• Go to each URL in the second column, check if there is really a link to the false URL in the first column on it (sometimes there might not be one, because the URL can end up in this report for other reasons, for example if a user manually types in a false URL while he or she is already on a different page on your website), and fix the link. This is necessary in addition to setting up the redirect for the faulty URL, because internal links to 301 redirects are also a bad signal for search engines and have a negative impact on user experience, because they slow down the loading of the next page.

If you don’t want to go through the hassle of setting up this custom report yourself, you can import it¬†directly from the Google Analytics Solutions Gallery:

404 errors from internal links by Eoghan Henn

Now that you are taking care of your 404 errors caused by internal links, let’s have a look at 404 errors that are caused by links from other websites to yours.

Custom report for finding and fixing 404 errors caused by external links

The second custom report I would like to share with you for the purpose of monitoring 404 errors on your website is a close variant of the first one. The difference is that this second report shows you 404 errors caused by external links. External links, in this case, are links that point from other websites to pages on your website. You normally don’t have direct control over those links, so you can’t just fix them when you find them.

Here’s how to set up this report (again, you’ll find a screenshot below for better orientation):

  • Go to Customization > Custom Reports in Google Analytics and click on +New Custom Report.
  • Select the report type Flat table.
  • Select the dimensions Page, Full Referrer and Page Title.
  • Select the metric Unique Pageviews.
  • Add a filter that includes the value (entrance) for the dimension Previous Page Path. This filter makes sure that only 404 errors that were not preceded by a page view on your own website (and instead caused by an external link) show in the report.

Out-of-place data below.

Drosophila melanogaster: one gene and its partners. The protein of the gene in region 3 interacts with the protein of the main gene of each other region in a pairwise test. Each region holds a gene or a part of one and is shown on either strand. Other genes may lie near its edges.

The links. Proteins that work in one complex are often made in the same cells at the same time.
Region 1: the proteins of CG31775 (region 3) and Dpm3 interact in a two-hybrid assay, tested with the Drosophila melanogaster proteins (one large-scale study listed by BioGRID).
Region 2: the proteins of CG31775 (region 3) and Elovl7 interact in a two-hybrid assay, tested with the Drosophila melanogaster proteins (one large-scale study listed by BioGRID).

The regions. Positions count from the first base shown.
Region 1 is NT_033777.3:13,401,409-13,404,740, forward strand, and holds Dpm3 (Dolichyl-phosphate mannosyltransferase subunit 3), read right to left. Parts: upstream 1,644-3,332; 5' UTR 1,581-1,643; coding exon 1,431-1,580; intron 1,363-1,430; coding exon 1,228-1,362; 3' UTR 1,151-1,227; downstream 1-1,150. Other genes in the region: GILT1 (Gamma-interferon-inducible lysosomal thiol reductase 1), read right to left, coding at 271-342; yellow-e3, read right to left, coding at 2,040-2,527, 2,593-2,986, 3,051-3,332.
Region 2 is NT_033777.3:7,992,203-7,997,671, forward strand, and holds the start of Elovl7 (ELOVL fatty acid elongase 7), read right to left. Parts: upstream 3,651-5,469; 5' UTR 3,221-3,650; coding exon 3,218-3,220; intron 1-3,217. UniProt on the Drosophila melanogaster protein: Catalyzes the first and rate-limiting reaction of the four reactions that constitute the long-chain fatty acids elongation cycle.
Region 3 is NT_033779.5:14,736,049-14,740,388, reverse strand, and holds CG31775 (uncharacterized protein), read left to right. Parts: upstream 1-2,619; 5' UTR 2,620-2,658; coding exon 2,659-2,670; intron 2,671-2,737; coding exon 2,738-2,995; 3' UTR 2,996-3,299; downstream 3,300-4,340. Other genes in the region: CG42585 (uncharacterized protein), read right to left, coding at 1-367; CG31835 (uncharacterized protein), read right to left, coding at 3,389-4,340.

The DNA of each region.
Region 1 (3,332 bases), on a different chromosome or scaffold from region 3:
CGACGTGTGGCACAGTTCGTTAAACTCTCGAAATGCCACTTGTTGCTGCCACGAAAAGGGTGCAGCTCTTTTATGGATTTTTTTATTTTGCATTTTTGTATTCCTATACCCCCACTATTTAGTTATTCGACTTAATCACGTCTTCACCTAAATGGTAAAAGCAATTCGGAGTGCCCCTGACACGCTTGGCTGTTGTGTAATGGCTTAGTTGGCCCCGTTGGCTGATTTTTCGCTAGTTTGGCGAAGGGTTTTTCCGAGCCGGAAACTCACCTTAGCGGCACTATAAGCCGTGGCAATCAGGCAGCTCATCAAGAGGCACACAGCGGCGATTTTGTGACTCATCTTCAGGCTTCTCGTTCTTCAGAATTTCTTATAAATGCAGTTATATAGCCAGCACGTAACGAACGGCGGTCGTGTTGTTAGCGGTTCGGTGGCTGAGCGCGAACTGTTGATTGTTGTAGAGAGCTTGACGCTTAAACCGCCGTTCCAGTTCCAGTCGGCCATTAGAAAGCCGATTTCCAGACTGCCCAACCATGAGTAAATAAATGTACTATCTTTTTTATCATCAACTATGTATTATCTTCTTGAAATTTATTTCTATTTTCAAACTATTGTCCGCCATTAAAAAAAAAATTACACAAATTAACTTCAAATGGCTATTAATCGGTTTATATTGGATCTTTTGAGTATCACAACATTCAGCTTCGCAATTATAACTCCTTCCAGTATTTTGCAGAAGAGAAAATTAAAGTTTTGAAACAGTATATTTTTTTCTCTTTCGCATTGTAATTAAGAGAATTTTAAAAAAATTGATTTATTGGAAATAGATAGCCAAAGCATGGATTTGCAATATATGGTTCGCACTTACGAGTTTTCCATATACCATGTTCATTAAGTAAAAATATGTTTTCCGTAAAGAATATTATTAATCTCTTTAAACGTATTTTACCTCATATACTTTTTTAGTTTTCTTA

• Add a Regex filter for the page title that contains the expression that helps you identify your 404 error page (“404” in the example below, but it could also be “page not found” or something else, depending on the title tag of your 404 error page).

Now, if you save the report and open it, you will see the following columns:

  • Page: URL that caused a URL error.
  • Full referrer: Page on another website that links to the false URL. Please note: In lots of cases this will not help you actually find the faulty link, as it includes referrers like “Google” for clicks from search results and lots referrers are not passed correctly. Focus on referrers that actually look like URLs of pages that are linking to your content.
  • Page title: Title of your 404 page.
  • Unique Pageviews: Number of sessions this error happened in.

And here’s what you can do to fix the errors:

  • Set up a 301 redirect for each URL in the first column to a matching target. This redirect is very important for users or search engine robots that follow the link from the other website to yours. You don’t want them to end up on an error page. Make sure the content on the redirect target is as similar as possible to the content that was originally linked to.
  • Check the second column for false links that you can actually identify. In some cases¬†it might make sense to reach out to webmasters that link to URLs on your website that don’t exist to ask for a link update.

You can also import this report directly from the Google Analytics Solutions Gallery:

404 errors from external links by Eoghan Henn

Any questions or comments?

If you have any questions about this article, please don’t hesitate to leave a comment. I normally manage to reply to all comments on this website within a couple of days.